Tech Tuesday: Apple’s OS X Lion

12 Jul

A few weeks ago we reviewed Apple’s new mobile operating system iOS5 and the introduction of iCloud – and how they’re going to make photographer’s digital lives more streamlined. Today, we’re covering the new version of Apple’s desktop operating system, which according to Apple should be available for $29.99 – any day now.

OS X Lion – a whole new animal

Multi-Touch Gestures

Inspired by the tactile functionality of the iPhone and iPad, Apple has integrated the gestures that mobile device users have grown to love. Now you’ll be able to use the same fluid and realistic gesture responses, including rubber-band scrolling, page and image zoom, and full-screen swiping, right on your desktop.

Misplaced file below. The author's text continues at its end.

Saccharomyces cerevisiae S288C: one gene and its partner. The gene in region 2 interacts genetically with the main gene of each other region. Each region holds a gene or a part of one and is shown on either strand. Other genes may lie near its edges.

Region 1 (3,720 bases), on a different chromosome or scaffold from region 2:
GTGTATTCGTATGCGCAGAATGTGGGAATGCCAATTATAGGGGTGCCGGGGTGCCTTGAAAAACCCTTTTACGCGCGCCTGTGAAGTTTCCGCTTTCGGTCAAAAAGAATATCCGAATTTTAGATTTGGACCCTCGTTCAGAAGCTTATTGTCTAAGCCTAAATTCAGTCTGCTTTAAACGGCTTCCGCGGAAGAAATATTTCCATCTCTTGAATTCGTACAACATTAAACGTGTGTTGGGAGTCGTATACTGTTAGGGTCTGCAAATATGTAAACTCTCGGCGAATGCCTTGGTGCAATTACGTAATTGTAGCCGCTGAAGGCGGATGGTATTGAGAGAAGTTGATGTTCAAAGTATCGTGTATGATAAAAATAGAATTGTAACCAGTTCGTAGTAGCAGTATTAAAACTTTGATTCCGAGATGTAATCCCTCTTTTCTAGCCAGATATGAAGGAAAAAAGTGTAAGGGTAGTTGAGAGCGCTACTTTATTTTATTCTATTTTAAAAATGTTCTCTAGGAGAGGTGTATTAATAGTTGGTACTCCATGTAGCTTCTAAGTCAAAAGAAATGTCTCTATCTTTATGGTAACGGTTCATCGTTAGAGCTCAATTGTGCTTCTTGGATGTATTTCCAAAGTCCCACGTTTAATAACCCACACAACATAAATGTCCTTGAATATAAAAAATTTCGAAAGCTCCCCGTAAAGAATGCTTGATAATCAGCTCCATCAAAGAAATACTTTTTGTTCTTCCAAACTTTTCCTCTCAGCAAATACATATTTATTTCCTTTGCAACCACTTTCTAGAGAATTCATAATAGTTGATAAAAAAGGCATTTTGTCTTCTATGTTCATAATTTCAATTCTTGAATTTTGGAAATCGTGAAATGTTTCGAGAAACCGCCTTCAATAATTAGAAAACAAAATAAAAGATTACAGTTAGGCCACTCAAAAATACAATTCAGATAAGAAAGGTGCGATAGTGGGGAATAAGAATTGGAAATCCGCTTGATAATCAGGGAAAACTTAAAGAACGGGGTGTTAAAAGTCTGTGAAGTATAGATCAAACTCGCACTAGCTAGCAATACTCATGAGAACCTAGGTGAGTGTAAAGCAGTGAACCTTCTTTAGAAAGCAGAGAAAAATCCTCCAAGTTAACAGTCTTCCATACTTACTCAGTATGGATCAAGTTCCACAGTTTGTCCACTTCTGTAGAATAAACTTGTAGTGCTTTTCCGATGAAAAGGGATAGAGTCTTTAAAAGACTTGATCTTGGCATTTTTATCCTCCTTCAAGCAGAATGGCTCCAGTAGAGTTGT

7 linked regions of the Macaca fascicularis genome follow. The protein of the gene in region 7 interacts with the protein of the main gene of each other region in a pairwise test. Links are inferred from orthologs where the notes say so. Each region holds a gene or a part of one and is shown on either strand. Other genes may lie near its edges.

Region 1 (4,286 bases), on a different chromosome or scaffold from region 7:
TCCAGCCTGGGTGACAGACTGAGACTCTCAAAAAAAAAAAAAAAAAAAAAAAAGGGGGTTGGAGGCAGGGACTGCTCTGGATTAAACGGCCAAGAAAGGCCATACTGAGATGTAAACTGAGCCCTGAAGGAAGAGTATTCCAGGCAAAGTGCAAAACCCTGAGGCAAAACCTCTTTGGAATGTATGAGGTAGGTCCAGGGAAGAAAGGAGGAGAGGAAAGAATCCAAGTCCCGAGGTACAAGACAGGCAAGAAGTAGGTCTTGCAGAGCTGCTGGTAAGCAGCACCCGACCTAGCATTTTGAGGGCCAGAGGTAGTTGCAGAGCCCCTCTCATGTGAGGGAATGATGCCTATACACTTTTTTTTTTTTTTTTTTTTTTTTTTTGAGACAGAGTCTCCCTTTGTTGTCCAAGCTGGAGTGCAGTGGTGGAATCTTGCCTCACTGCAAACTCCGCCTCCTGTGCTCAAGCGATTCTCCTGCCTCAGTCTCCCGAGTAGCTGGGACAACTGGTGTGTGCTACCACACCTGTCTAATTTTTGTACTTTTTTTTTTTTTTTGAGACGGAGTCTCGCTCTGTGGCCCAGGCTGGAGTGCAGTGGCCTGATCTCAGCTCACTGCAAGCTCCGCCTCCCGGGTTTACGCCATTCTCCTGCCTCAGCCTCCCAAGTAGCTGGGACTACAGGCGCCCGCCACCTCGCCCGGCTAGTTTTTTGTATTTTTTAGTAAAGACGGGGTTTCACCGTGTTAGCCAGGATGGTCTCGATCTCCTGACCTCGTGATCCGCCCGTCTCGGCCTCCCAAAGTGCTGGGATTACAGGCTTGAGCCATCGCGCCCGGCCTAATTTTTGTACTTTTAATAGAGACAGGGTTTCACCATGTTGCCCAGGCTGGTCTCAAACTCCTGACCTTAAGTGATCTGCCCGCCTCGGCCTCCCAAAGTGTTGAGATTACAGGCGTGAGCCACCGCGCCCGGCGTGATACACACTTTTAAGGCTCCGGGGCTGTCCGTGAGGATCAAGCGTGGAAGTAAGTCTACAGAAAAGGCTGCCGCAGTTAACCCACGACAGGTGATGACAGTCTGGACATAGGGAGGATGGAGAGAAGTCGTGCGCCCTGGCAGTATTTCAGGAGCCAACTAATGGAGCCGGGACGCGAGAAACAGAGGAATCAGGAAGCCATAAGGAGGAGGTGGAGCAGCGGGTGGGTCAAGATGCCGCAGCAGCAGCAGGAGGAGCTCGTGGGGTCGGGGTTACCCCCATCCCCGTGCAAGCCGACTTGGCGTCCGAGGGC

What does this mean for photogs?

– You’re in Photoshop or Lightroom, and want to get a closer look. No need to mouse over to activate the zoom tool or hit a keyboard command, simply pinch to zoom in or out. Get a closer look in your favorite web browser by simply double tapping.

– Within an application, like a word document, or several open tabs in your browser, just swipe, like turning pages of a book, rather than mousing over to scroll the scroll bar.

– If you have multiple apps open, you no longer will need to mouse down to the dock or hit COMMAND+Tab on your keyboard to browse the other open apps. When viewing an application at full screen (another new feature we love!), it’s as easy as swiping with three fingers, which shuffles your full-screen apps like playing cards.

What you’ll need:

If you don’t already have one, you’ll need a Multi-Touch Magic Mouse or Magic Trackpad to take advantage of gestures.